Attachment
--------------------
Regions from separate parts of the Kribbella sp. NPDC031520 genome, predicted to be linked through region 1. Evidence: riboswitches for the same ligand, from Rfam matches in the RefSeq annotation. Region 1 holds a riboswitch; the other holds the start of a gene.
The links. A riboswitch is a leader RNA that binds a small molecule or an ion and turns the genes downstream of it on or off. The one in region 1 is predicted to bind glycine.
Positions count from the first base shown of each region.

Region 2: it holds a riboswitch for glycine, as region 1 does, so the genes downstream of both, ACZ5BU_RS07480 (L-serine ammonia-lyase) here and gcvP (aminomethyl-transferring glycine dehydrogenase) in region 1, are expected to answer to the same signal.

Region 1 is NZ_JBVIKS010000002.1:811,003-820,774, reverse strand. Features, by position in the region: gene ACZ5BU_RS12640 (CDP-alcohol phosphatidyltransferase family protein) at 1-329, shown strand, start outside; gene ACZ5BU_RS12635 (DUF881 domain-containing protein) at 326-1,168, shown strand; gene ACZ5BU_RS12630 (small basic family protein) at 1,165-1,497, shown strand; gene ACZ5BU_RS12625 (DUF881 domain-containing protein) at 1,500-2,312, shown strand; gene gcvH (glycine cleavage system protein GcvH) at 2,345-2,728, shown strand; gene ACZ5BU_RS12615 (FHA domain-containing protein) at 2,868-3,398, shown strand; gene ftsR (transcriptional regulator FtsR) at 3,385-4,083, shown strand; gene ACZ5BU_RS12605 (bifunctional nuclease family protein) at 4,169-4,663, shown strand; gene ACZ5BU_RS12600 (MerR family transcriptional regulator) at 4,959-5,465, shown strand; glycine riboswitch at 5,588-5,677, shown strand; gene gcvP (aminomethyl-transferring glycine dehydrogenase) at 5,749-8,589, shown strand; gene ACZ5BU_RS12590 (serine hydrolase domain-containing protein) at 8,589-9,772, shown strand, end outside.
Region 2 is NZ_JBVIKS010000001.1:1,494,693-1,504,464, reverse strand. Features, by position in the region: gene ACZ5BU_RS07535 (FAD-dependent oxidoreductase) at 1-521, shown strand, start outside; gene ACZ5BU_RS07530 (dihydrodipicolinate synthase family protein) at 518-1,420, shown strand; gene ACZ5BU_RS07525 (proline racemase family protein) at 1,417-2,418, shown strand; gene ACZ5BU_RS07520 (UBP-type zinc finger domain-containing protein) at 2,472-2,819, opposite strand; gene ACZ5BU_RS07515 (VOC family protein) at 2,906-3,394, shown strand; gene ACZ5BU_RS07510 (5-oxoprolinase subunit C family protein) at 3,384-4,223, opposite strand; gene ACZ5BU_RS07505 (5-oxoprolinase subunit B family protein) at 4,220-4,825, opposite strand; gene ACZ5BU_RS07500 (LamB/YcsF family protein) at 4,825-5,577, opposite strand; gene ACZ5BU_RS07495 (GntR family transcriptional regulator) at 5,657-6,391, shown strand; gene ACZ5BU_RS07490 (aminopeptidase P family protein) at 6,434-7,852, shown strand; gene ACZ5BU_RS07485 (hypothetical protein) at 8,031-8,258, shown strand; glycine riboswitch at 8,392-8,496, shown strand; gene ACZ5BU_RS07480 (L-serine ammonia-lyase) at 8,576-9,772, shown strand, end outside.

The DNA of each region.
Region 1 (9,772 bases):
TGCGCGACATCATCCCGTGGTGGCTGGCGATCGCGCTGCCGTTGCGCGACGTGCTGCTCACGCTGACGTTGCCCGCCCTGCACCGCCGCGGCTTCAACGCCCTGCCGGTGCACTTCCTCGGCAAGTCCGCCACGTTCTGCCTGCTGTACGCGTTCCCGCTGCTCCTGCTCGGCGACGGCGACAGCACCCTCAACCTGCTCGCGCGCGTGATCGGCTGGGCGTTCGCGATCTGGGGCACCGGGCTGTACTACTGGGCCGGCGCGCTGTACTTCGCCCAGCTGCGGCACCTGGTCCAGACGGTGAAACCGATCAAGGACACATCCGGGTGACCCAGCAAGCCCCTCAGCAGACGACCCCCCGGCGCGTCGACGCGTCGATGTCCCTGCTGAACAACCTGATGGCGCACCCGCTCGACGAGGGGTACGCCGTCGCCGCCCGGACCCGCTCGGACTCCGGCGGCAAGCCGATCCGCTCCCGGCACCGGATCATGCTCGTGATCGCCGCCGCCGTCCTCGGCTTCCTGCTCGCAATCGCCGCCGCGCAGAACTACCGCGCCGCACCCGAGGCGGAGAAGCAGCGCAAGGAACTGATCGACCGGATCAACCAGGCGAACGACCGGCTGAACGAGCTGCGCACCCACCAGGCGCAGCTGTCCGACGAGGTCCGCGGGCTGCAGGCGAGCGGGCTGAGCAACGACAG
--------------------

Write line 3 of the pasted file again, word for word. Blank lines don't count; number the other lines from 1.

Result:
Positions count from the first base shown of each region.